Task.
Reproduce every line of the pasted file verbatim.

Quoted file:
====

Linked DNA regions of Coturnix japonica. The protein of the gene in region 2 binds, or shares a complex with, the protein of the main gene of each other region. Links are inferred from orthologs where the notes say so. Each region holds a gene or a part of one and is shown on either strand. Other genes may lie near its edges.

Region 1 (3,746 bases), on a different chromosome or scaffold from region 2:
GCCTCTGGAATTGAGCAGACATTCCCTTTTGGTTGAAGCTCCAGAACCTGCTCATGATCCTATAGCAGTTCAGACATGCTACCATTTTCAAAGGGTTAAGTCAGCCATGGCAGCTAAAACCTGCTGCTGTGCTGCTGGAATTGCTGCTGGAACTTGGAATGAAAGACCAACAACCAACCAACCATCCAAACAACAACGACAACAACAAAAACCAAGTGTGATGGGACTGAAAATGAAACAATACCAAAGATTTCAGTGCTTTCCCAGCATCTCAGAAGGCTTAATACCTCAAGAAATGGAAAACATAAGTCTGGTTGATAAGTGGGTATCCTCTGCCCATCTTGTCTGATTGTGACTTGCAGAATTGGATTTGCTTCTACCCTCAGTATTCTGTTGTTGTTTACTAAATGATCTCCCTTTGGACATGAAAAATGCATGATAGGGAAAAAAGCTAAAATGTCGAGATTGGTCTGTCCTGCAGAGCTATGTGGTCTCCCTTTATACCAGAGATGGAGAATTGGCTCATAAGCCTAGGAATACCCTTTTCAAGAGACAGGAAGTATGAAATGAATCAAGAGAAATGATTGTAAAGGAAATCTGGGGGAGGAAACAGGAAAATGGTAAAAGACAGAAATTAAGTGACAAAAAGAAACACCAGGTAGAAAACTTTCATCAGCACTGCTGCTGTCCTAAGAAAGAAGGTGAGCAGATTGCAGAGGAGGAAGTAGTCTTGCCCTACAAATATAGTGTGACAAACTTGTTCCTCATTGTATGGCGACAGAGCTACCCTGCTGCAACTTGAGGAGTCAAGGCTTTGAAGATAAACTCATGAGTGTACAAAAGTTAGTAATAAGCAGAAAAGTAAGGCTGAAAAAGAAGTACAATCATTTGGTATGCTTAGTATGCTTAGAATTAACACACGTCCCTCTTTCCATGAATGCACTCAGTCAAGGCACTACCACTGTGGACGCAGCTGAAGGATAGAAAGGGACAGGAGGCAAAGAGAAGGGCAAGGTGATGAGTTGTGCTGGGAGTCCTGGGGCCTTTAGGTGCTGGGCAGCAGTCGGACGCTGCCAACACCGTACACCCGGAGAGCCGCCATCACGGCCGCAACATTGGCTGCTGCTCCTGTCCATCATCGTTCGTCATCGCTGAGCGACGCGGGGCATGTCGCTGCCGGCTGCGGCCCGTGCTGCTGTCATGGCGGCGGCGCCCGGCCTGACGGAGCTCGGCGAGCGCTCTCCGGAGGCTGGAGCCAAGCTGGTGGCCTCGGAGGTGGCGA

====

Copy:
Linked DNA regions of Coturnix japonica. The protein of the gene in region 2 binds, or shares a complex with, the protein of the main gene of each other region. Links are inferred from orthologs where the notes say so. Each region holds a gene or a part of one and is shown on either strand. Other genes may lie near its edges.

Region 1 (3,746 bases), on a different chromosome or scaffold from region 2:
GCCTCTGGAATTGAGCAGACATTCCCTTTTGGTTGAAGCTCCAGAACCTGCTCATGATCCTATAGCAGTTCAGACATGCTACCATTTTCAAAGGGTTAAGTCAGCCATGGCAGCTAAAACCTGCTGCTGTGCTGCTGGAATTGCTGCTGGAACTTGGAATGAAAGACCAACAACCAACCAACCATCCAAACAACAACGACAACAACAAAAACCAAGTGTGATGGGACTGAAAATGAAACAATACCAAAGATTTCAGTGCTTTCCCAGCATCTCAGAAGGCTTAATACCTCAAGAAATGGAAAACATAAGTCTGGTTGATAAGTGGGTATCCTCTGCCCATCTTGTCTGATTGTGACTTGCAGAATTGGATTTGCTTCTACCCTCAGTATTCTGTTGTTGTTTACTAAATGATCTCCCTTTGGACATGAAAAATGCATGATAGGGAAAAAAGCTAAAATGTCGAGATTGGTCTGTCCTGCAGAGCTATGTGGTCTCCCTTTATACCAGAGATGGAGAATTGGCTCATAAGCCTAGGAATACCCTTTTCAAGAGACAGGAAGTATGAAATGAATCAAGAGAAATGATTGTAAAGGAAATCTGGGGGAGGAAACAGGAAAATGGTAAAAGACAGAAATTAAGTGACAAAAAGAAACACCAGGTAGAAAACTTTCATCAGCACTGCTGCTGTCCTAAGAAAGAAGGTGAGCAGATTGCAGAGGAGGAAGTAGTCTTGCCCTACAAATATAGTGTGACAAACTTGTTCCTCATTGTATGGCGACAGAGCTACCCTGCTGCAACTTGAGGAGTCAAGGCTTTGAAGATAAACTCATGAGTGTACAAAAGTTAGTAATAAGCAGAAAAGTAAGGCTGAAAAAGAAGTACAATCATTTGGTATGCTTAGTATGCTTAGAATTAACACACGTCCCTCTTTCCATGAATGCACTCAGTCAAGGCACTACCACTGTGGACGCAGCTGAAGGATAGAAAGGGACAGGAGGCAAAGAGAAGGGCAAGGTGATGAGTTGTGCTGGGAGTCCTGGGGCCTTTAGGTGCTGGGCAGCAGTCGGACGCTGCCAACACCGTACACCCGGAGAGCCGCCATCACGGCCGCAACATTGGCTGCTGCTCCTGTCCATCATCGTTCGTCATCGCTGAGCGACGCGGGGCATGTCGCTGCCGGCTGCGGCCCGTGCTGCTGTCATGGCGGCGGCGCCCGGCCTGACGGAGCTCGGCGAGCGCTCTCCGGAGGCTGGAGCCAAGCTGGTGGCCTCGGAGGTGGCGA